where Sw is the sphere wetted area. Their published results show that this model predicts the skipping behavior of an elastomeric sphere in terms of impact velocity U0 and impact angle β0 over four subsequent skipping events. However, their paper does not comment on the ability of the model to predict impact force, number of impact events or distance travelled13.

Figure 3
figure 3

An elastomeric sphere is represented before, during and following impact with a water surface. The sphere radius is represented by R where λ1 and λ2 represent the principal material stretches. The magnitude and direction of sphere velocity are represented by U and β, with subscripts referring to those values prior to impact (0), at the sphere bottom during impact (B) and exiting the water (E). The location of the sphere centroid is described by (d1, d2) and α is the attack angle during impact.

We present two cases, which were characteristic of observed traditional skipping and water walking, and compare the results with model predictions. For each scenario, experimentally measured impact conditions U0,1 and β0,1 (the second subscript refers to the impact number) are used to calculate exit conditions UE,1 and βE,1. Values of UE,N are calculated from the analytical model, and values of βE,N are calculated from a fit to empirical data. These exit conditions were entered into a ballistic model with simplified air drag to calculate the distance of flight and generate values for U0,2 and β0,2. The process was repeated until the impact angle \({\beta }_{0,N} < 0.001^\circ \), at which point the impact was deemed an entry. In this way values for U0, UE, β0, βE and the acceleration magnitude a were modeled for each impact, in addition to predictions for number of skips N and total distance d for each complete skipping event.

For the traditional skipping case, a sphere with radius \(R=0.05\,{\rm{m}}\), material shear modulus \(G=74.4\,{\rm{kPa}}\), specific gravity \(SG=1.07\) and containing a small 6-axis accelerometer was shot toward the water free surface with impact conditions of \({\beta }_{0}=10.7^\circ \) and \({U}_{0}=45.1\) m/s. The sphere skipped in a traditional manner \(N=10\) times and traveled \(d=105\,{\rm{m}}\) before entry. Figure 4(a) presents the acceleration magnitude a for this skipping event (gray lines). The measured acceleration peaks decrease relatively slowly, then decay more quickly between the final and more rapid impacts of “pitty-pat” prior to entry. The impacts in the middle of the skipping event (highlighted in the plot inset) have a magnitude near \(a=50\,g\) with well-defined peaks. The peak values of a for a modeled skipping event with the same initial impact conditions are plotted on the same graph (green marks). The timeline for the modeled and experimental data are aligned at the first impact event. For this case, the model significantly over predicts a for the initial impact, but shows good agreement through the sixth impact event, predicting \(N=12\), \(d=83\,{\rm{m}}\) (measured: \(N=10\), \(d=105\,{\rm{m}}\)) and also accurately predicts a “pitty-pat” event prior to entry. In the model, the impacting object is represented by a disk rather than an oblate spheroid, resulting is an overestimation of the impact forces.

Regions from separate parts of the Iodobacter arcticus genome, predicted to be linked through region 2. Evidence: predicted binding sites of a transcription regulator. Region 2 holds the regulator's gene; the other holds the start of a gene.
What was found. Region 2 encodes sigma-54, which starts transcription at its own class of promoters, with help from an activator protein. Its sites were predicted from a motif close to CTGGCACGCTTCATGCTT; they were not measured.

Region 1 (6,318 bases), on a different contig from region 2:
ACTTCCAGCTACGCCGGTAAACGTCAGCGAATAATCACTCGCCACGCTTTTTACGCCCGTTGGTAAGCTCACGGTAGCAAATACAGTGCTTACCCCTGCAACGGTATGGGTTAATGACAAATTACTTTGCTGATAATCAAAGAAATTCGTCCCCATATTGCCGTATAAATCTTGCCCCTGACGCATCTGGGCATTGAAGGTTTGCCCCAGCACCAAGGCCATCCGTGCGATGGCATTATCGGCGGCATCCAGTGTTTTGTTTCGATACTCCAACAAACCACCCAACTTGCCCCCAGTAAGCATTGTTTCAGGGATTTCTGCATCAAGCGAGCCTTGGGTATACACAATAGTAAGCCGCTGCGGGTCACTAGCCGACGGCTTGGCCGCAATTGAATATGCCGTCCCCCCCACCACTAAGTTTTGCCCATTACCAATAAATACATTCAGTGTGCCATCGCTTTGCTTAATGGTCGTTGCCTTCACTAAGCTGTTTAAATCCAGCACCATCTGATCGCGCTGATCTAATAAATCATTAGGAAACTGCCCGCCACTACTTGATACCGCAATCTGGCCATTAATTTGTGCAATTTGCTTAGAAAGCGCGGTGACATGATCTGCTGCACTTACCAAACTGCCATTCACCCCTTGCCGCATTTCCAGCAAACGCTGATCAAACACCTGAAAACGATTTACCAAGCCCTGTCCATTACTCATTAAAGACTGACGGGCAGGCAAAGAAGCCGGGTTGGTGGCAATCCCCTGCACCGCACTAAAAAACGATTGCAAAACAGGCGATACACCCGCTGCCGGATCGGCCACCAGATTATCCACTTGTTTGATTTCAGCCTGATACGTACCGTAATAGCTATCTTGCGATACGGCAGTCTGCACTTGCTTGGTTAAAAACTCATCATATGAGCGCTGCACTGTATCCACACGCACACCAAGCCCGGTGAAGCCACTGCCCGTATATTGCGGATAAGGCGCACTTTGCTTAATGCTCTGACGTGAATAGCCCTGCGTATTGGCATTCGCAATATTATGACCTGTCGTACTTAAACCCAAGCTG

Figure 4
figure 4

(a) The acceleration magnitude a is plotted for a traditional skipping event (gray lines). The peak acceleration values a from our skipping model with the same initial conditions as the experimental first skip are marked with green × marks. The model does not predict the exact same magnitude or peak times, but is relatively close (inset). (b) The acceleration magnitude a is plotted for a water walking skipping event (gray lines). The peak acceleration values from our skipping model with the same initial conditions as the experimental first skip are indicated with black \(\circ \) marks. The model doesn’t skip as many times as the experiment (inset). In each of the plots above, the events are aligned in time at the first impact event. The accelerometer signal to noise ratio is 57.3.